Prototype 174.01 (WLF 1628/1906) in its original form was rather ungainly. This locomotive, rebuilt with standard boiler, later became Tp17-1. Taken over by NKPS and then by DGR (55 5927), it was returned, re-numbered Tp17-5 and written off in February 1952. Factory photo, source: www.commons.wikimedia.org.
Side drawing of class 174 with standard boiler…
…and in the ‘Reko’ version; both pictures from
KkStB 174.513 (WLF 1959/1910), Vienna, date unknown. After 1918 it became Tp17-7. Taken over by DRG and re-numbered 55 1917, it was returned in 1948 and withdrawn in 1952. Source: LAÖ.
In 1906 Wiener Lokomotivfabrik (WLF) of Wien-Floridsdorf built prototype 0-4-0 locomotive, designed by renowned Karl Gölsdorf and intended as a replacement for earlier class 73 in the roles of freighter and heavy switcher. Class 73 was one of the most important and numerous kkStB engines, with 453 examples built by all major Austrian manufacturers. Its successor drew heavily on experience obtained with the earlier type: frame, wheelsets, motion gear and steam engine remained almost unchanged. New locomotive was ordered in quantity as class 174. It remained in production until 1914, but total output was moderate, amounting only to 44 examples in four versions:
- two examples with Brotan-type boiler (174.01 and 02);
- eighteen examples with standard boiler (174.03 through 20);
- eleven examples with Brotan-type boiler and Gölsdorf-Clench steam dryer (174.500 through 510);
- thirteen examples with standard boiler and steam dryer (174.511 through 523).
The majority of production locomotives were built by WLF (38); StEG and Wiener Neustadt delivered three examples each and BMMF two. In service Brotan-type boilers were found troublesome and were successively replaced by standard ones. Similarly, steam dryer was often removed, as it was found to be of little use. ‘Reko’ engines were fitted with single steam dome, while older ones fitted with standard boilers had two domes connected with large horizontal tube, typical for many Austrian designs.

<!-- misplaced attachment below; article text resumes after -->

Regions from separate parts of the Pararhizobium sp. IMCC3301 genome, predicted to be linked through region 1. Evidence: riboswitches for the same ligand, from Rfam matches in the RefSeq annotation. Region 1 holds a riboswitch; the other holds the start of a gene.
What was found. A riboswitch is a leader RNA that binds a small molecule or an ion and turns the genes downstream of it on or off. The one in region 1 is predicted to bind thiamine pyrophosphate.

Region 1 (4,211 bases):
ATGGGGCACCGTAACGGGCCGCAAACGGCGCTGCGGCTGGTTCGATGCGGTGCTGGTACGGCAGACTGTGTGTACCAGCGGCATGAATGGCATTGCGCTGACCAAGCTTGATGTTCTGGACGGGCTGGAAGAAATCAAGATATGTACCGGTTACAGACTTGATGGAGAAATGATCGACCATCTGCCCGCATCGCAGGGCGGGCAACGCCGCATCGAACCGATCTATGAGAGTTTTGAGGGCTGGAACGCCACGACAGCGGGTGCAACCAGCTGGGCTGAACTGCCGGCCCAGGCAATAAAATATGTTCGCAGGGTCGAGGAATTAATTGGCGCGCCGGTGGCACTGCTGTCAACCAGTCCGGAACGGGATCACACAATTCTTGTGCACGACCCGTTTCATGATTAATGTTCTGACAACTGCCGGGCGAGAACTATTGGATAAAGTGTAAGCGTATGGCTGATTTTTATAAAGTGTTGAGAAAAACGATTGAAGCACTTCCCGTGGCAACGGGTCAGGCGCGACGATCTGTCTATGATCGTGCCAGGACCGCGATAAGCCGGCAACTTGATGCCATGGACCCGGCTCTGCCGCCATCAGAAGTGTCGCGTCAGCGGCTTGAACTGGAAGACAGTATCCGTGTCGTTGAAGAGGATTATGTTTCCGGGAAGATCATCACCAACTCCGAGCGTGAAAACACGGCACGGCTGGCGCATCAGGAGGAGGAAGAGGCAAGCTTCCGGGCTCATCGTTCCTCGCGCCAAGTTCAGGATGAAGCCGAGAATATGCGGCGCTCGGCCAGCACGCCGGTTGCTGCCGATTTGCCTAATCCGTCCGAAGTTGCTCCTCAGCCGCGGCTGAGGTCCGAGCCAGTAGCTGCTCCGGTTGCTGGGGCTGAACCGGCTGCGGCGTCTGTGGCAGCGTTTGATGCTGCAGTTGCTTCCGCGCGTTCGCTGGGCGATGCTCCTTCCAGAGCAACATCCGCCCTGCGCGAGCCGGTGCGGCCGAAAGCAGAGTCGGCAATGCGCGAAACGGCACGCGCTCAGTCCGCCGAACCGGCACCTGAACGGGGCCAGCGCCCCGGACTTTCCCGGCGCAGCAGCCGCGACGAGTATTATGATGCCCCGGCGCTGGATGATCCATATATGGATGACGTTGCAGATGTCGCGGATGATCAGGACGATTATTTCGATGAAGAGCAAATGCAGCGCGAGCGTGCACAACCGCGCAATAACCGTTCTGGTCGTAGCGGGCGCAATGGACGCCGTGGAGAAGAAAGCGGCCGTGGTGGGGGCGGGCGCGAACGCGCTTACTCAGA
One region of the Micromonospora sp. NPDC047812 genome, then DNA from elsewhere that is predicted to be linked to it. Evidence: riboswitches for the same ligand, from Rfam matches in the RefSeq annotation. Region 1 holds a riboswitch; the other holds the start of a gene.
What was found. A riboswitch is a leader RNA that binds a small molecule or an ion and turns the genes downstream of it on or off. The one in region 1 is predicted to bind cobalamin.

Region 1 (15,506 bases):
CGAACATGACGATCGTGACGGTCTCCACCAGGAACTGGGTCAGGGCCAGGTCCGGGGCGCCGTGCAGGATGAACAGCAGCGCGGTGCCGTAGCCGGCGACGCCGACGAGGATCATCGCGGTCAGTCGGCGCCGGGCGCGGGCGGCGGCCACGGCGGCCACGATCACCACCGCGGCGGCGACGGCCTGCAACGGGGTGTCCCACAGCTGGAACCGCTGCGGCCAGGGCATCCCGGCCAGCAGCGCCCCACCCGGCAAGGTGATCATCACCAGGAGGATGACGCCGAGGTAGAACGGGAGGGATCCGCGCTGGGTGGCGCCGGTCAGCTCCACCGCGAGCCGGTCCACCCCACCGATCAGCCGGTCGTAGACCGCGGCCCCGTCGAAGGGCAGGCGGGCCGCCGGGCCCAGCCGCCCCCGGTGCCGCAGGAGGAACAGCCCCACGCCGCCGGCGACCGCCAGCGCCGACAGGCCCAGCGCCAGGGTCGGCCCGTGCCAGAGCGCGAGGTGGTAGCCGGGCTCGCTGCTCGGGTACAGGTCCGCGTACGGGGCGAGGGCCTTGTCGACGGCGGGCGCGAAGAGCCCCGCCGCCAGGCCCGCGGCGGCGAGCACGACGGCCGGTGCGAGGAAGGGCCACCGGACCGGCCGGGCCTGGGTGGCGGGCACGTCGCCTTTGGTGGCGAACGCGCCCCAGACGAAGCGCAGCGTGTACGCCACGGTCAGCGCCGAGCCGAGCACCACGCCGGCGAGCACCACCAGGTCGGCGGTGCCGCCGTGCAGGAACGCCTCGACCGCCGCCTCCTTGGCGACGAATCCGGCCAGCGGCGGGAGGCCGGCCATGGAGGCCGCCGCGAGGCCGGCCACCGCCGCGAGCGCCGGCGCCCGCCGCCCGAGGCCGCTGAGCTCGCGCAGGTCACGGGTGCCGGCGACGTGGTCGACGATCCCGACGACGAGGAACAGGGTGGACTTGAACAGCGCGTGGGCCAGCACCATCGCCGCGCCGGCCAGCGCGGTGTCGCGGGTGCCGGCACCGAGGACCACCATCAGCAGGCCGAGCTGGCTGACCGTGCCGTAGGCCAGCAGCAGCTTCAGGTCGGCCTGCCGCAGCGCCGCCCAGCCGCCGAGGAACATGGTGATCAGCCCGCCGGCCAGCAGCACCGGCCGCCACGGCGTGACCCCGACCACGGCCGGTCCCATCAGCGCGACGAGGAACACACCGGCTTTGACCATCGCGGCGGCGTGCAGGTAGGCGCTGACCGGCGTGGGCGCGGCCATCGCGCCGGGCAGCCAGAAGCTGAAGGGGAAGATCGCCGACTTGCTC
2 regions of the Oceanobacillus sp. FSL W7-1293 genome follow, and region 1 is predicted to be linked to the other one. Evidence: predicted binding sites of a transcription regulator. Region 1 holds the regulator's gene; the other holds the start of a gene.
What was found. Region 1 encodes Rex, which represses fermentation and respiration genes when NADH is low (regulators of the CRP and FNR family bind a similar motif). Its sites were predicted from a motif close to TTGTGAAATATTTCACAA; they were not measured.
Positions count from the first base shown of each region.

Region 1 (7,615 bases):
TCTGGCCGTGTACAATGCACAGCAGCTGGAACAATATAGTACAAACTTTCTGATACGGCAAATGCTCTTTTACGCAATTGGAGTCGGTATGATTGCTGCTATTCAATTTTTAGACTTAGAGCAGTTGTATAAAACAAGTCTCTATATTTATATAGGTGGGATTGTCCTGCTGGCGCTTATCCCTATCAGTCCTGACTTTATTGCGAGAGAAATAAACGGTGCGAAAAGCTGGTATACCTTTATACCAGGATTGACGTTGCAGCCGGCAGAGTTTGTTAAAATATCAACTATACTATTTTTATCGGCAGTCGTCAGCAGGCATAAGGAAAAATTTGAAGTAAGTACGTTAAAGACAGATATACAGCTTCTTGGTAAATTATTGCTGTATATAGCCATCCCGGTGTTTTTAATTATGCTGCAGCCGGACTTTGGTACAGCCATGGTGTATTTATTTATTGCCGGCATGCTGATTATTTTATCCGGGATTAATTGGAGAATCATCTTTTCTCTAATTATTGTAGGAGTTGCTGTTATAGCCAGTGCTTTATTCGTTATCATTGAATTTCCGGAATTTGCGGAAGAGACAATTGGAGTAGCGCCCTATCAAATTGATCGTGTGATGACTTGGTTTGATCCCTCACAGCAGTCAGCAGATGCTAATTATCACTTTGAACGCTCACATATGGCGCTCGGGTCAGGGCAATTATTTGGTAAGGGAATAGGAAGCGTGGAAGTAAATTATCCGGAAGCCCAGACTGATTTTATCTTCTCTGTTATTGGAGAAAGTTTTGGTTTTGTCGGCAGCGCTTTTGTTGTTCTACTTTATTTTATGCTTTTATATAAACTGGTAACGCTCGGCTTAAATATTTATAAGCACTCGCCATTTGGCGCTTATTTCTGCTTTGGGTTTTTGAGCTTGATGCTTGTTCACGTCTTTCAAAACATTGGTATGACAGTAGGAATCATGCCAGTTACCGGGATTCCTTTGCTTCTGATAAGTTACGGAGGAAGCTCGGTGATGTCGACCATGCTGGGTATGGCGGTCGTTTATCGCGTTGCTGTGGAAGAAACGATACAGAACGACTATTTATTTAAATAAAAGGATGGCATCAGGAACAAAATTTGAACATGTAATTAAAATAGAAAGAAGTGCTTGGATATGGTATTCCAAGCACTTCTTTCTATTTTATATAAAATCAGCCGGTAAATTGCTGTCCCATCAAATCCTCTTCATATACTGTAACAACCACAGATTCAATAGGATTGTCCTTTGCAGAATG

After the war these comparatively new locomotives, appreciated by footplate crews for reliability, were divided between Austria, Czechoslovakia and Poland. BBÖ kept thirteen engines which retained their service numbers; after Anschluss all were taken over by DRG and classed 5559, with service numbers 55 5901 through 5913 assigned for the second time. Last were withdrawn in 1960. ČSD received twelve examples, later classed 414.2. All survived the war and the last one, 414.205, former 174.503 (WLF 1767/1908) was withdrawn after over sixty years in service, in May 1969. PKP were given nineteen 174s, which were classed Tp17 in 1925. One (Tp17-18, ex 174.19, WLF 2239/1914) was written off before 1939, probably as a result of an accident. In September 1939 DRG took over thirteen Tp17s, re-numbered 55 5914 through 5926. The rest fell into Soviet hands, but were not re-gauged and later became German war booty, were impressed into DRG and numbered 55 5927 through 5931.
After the war, thirteen Tp17s were returned, but one saw no service and was immediately scrapped. Ten were given new service numbers, Tp17-1 through 9 and Tp17-11. Number Tp17-10 was probably intended for one of two locomotives that returned from Yugoslavia in 1949 (pre-war Tp17-2 and Tp17-10, JDŽ 133-018 and 019), but neither was eventually restored in service. One example remained in Austria and two in Czechoslovakia; ultimate fate of Tp17-6 and Tp17-16 is not known. Contrary to their Austrian and Czechoslovakian kinsmen, all Tp17s saw little post-war use and last were probably withdrawn in early 1950s. Not a single example of this type has survived until today.
Main technical data*)
*) Note: all data for locomotives with standard boilers.
1) Without steam dryer and ‘Reko’ / with steam dryer.
2) Steam dryer; 51.6 sq.m in 174.22 and 174.23.
References and acknowledgments
- www.pospichal.net/lokstatistik (website by Josef Pospichal);
- www.lokomotive.de/lokomotivgeschichte/datenbank (Ingo Hütter’s database);
- TK vol. 3, LP, EZ vol. 2, LAÖ.